Follow Your Heart – But Check the Map
It may sound heartless, but I had to laugh when I read the story of Amanda Eller of Maui (https://globalnews.ca/news/5315455/missing-hiker-hawaii-found/). She took a pleasant walk in the Makawao Forest Reserve one day and got lost. She followed her intuition – her gut instincts – which she says are very good. Unfortunately, her intuition took her in the wrong direction, away from her car (where she’d left her phone).
After spending 17 days lost in the forest, falling off a cliff and breaking her leg, tearing her meniscus, nearly starving to death, causing over 100 people plus helicopters to hold up their lives and look for her, having her mother put up a $10,000 reward – everything turned out for the best! She was found, rescued, and is recovering from her injuries and ordeal.
Now I’m the first one to say, “Follow your heart. Listen to your intuition.” But let’s not neglect the obvious. Take your phone and a map. Don’t leave them in the car. She wandered around for 17 days, making it harder to find her. Didn’t she know that, if you’re lost, you should stay put? Find an obvious spot where people can see you and just sit there until they find you. How about, “Stay on the path?” If you’re lost, why make things worse by heading off into the forest? She followed a path on the way in, why not stay on that path? If she had done these simple things, she likely would have been home before nightfall – or within a day or two at worst.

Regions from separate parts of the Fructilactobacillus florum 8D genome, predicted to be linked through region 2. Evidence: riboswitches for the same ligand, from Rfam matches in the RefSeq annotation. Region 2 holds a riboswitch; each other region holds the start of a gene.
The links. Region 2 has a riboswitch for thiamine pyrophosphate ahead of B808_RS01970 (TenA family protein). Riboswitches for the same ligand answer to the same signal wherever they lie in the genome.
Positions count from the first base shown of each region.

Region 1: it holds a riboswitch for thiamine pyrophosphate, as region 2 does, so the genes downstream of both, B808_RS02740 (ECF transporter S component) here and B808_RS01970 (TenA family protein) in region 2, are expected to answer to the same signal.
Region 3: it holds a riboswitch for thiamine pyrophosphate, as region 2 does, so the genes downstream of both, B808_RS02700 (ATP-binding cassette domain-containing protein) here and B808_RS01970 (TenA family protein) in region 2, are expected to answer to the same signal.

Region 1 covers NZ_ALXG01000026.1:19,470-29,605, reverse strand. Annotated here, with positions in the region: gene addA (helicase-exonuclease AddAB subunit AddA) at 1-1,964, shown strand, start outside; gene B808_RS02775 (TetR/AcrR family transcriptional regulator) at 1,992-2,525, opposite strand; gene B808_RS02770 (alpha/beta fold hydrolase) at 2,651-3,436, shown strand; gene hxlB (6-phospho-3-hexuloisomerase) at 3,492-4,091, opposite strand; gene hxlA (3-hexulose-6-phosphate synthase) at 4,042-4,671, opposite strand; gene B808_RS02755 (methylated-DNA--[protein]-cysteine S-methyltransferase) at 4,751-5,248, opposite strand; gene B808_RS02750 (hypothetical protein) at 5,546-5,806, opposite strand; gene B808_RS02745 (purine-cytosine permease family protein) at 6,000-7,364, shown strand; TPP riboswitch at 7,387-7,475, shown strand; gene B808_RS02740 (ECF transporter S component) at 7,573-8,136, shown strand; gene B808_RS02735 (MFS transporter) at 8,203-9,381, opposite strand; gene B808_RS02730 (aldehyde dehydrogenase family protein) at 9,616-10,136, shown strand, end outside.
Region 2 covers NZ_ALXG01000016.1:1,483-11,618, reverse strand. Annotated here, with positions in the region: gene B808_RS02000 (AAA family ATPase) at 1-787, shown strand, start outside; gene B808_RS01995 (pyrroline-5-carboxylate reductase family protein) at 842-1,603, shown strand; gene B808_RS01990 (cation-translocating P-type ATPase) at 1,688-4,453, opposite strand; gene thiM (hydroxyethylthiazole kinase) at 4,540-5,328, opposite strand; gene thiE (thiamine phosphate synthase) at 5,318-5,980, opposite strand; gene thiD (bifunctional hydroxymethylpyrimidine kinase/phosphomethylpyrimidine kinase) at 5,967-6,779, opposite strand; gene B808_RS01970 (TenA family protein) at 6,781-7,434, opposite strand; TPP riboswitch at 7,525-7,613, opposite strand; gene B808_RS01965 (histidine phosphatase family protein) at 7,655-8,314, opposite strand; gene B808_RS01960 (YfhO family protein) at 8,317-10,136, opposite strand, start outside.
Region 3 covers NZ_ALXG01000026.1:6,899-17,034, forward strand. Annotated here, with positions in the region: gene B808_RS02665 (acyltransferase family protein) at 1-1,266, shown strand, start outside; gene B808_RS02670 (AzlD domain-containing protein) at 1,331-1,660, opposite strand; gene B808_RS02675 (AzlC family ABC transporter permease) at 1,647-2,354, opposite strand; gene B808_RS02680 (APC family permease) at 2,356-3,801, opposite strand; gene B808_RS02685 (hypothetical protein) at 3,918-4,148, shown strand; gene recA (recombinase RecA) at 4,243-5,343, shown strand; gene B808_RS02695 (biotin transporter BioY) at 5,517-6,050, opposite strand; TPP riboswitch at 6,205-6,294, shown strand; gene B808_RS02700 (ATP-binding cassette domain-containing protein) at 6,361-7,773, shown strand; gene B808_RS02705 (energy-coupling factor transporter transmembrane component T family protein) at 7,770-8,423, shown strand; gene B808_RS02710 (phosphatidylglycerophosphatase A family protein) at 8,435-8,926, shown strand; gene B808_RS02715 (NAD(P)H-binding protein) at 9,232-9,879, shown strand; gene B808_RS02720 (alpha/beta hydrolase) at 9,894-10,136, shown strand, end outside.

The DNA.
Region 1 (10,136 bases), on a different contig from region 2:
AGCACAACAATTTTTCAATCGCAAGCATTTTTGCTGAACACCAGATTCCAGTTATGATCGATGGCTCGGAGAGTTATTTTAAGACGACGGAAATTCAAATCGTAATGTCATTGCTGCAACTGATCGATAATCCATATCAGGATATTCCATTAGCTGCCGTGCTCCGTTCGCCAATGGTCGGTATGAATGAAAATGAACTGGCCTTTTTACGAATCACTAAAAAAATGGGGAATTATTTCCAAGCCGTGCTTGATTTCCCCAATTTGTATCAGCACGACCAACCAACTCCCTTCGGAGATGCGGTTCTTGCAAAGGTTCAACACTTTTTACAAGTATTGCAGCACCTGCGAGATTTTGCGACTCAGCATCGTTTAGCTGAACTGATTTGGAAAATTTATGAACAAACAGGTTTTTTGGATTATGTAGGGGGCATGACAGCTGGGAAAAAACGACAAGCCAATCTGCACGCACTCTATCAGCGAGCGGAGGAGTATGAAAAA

I’m relating this because it’s a metaphor for our spiritual life. Sure enough, sometimes we get lost. We find ourselves in a spiritual jungle and don’t know where to go. Listen to your heart – absolutely. God is always speaking to our hearts.
But don’t neglect the obvious. God also speaks to us through sacred scripture. That’s the map. Keep it with you and follow it as best you can. We might still get lost, but the map is a pretty good guide. It’s there to help.
And what about our phone? We can always call on someone: friends, family, pastors, even a helpline. God also puts other people in our lives to guide us. Rather than avoiding the obvious and having hundreds of people and helicopters working to get us out of our spiritual jungle, why not just a call one or two people close to us and ask for their help?
And stay on the path. Even if you think it’s the wrong path, it’s still better than not being on any path at all. Sooner or later someone else will come down that path and point you in the right direction. The path will lead to your car (home, spiritual destiny, whatever). The jungle will not.
Isn’t it ironic that we sometimes have to wander aimlessly around the spiritual jungle of life instead of using the simple tools that are already in our hands. The spiritual map and cellphone – don’t leave home without them.
God Bless You!